Arts & Culture Music

Perelada Festival

  • August 2, 2022
  • 6 min read
Perelada Festival

If you feel you have had enough of dinner jackets and picnics in a howling gale at Glyndebourne and Garsington, but still want good opera in palatial surroundings, you could head to Spain. Perelada is a village in Catalunya a few kilometres inland from the Costa Brava and South of the French border. Its 13th century castle and slightly later monastery have been in the same private hands since the 1920s; the Mateu family first restoring the buildings and grounds and then turning it into a combination of museum, wine cellar complex, casino and fine dining halls. The Mateus who bought it were the brains behind the Hispana Suiza sports cars that were so classy in the days of running boards. They still own the brand and are beginning to revive it. In the 1920s and 30s Miguel Mateu was something of a Randolph Hearst character, collecting everything from ancient Egyptian perfume bottles to 17th century glass (all on view in the museum) – and Salvador Dali, who was born in nearby Figueras, left his collection of Roman and mediaeval stonework to be displayed in the cloisters.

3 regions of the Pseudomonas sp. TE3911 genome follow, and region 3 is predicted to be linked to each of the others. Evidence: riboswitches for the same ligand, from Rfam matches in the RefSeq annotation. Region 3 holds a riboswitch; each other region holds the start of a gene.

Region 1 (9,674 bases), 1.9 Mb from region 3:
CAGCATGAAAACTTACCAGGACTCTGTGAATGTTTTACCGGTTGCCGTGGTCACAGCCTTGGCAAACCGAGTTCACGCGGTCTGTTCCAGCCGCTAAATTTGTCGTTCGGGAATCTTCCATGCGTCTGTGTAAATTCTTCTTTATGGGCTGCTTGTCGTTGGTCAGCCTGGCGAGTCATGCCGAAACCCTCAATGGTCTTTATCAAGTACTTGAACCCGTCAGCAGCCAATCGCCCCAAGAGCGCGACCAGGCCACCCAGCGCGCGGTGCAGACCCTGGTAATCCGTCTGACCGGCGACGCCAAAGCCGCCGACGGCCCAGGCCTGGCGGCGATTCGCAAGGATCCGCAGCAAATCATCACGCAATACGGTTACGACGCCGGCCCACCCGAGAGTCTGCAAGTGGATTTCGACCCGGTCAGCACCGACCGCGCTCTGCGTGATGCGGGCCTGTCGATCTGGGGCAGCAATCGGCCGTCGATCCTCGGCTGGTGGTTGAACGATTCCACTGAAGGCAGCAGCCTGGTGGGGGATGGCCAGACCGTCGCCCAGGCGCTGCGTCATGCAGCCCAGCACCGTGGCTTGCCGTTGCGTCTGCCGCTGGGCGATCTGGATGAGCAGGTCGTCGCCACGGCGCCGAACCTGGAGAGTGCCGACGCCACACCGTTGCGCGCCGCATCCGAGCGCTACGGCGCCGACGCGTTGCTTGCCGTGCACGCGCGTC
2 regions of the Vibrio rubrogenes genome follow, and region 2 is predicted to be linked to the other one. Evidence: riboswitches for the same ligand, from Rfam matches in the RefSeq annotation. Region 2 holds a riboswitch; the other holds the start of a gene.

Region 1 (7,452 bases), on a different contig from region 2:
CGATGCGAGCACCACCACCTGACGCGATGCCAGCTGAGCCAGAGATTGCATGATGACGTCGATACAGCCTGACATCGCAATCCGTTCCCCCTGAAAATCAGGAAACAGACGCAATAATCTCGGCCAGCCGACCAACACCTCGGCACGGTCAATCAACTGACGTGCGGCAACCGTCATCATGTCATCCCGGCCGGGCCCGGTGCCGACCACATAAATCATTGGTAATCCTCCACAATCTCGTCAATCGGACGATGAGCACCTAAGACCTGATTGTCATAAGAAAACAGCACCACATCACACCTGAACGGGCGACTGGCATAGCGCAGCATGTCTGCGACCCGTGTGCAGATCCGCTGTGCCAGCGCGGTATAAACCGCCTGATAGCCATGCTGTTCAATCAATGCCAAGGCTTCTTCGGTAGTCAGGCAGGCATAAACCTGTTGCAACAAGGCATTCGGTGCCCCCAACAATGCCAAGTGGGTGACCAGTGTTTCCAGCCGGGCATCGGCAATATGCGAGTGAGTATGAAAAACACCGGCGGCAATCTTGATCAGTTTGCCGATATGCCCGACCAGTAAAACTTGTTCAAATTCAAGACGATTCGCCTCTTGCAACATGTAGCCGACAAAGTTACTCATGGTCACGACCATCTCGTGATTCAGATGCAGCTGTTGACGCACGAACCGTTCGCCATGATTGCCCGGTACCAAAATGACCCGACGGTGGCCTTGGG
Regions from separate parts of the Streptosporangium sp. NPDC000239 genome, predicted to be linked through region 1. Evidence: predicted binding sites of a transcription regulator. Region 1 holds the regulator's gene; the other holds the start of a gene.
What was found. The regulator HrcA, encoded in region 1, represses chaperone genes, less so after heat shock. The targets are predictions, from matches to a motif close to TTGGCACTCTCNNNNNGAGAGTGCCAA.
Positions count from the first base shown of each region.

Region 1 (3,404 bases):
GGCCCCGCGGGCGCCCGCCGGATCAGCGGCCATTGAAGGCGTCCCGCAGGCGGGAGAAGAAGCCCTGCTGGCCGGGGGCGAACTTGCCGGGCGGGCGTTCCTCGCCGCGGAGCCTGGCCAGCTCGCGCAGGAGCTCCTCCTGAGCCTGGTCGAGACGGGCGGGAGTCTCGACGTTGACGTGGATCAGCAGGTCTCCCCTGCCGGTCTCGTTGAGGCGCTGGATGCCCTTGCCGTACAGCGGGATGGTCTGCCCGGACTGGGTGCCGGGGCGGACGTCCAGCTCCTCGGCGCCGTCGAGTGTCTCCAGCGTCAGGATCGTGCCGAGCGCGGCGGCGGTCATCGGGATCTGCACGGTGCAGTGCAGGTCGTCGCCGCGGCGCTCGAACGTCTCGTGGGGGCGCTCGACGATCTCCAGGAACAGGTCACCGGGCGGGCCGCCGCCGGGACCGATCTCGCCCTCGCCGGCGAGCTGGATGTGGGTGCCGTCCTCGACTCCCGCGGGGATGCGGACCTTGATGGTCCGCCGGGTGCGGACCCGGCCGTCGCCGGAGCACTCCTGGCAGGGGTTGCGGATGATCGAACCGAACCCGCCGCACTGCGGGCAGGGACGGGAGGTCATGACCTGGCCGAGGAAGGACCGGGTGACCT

The music and dance festival started by his daughter, Carmen, has been running since 1987 and takes place in a semi-permanent structure in the gardens and the connected church of the old monastery, as well as other spaces around the grounds. The surroundings for the performances are chic and smart without being overly formal – no need for jackets and ties in the heat unless you want them – and picnics are not encouraged. The advantage of being hosted by a wine company is – well, the wine! I spent three July nights at the festival this year, watching a dance work, an opera and a recital.

Whoever paid the swan to fly across the stage at the start of L’escultor de les emocions – Three Rodin Sculptures just as dusk turned to night with the Pyrenees as the backdrop was inspired! The swan glided, the musicians began to play and Sergei Bernal, dressed only in gold pantaloons, started to impersonate Rodin’s Torse d’homme Louis XIV. It was all about him, of course, balletic moves implying controlled glorification, self-absorbed narcissism as the music of his court composer, Lully, shifted to something less predictable in Jordi Savall’s arrangements.

For The Kiss, Bernal was joined by Giada Rossi as they intertwined, glistening in the heat, to a recording of Ravel’s Pavane pour une infante défunte in Valentina Zuccheti’s choreography. The movement was more inventive here than in Bernal and Ricardo Cue’s for the Louis XIV depiction, and somehow the fact that night had fallen properly as we sat in the grounds of the Perelada vineyard gave their dance, before they finished with the kiss itself, added erotic depth.

The final section, derived by Bernal and Cue from the pose of The Thinker, was the cleverest of the three. Instead of going for the most obvious depiction – gentle contemplation – they made him restless and tortured, at times nervously shaking as the pose itself transformed into a nightmare search for calm. The music, by Roque Baños, featured superb guitar playing by Daniel Jurado, accompanied by strings, which gave a feel somewhere between flamenco and classical, beautifully capturing Bernal’s lurches from high drama to repose.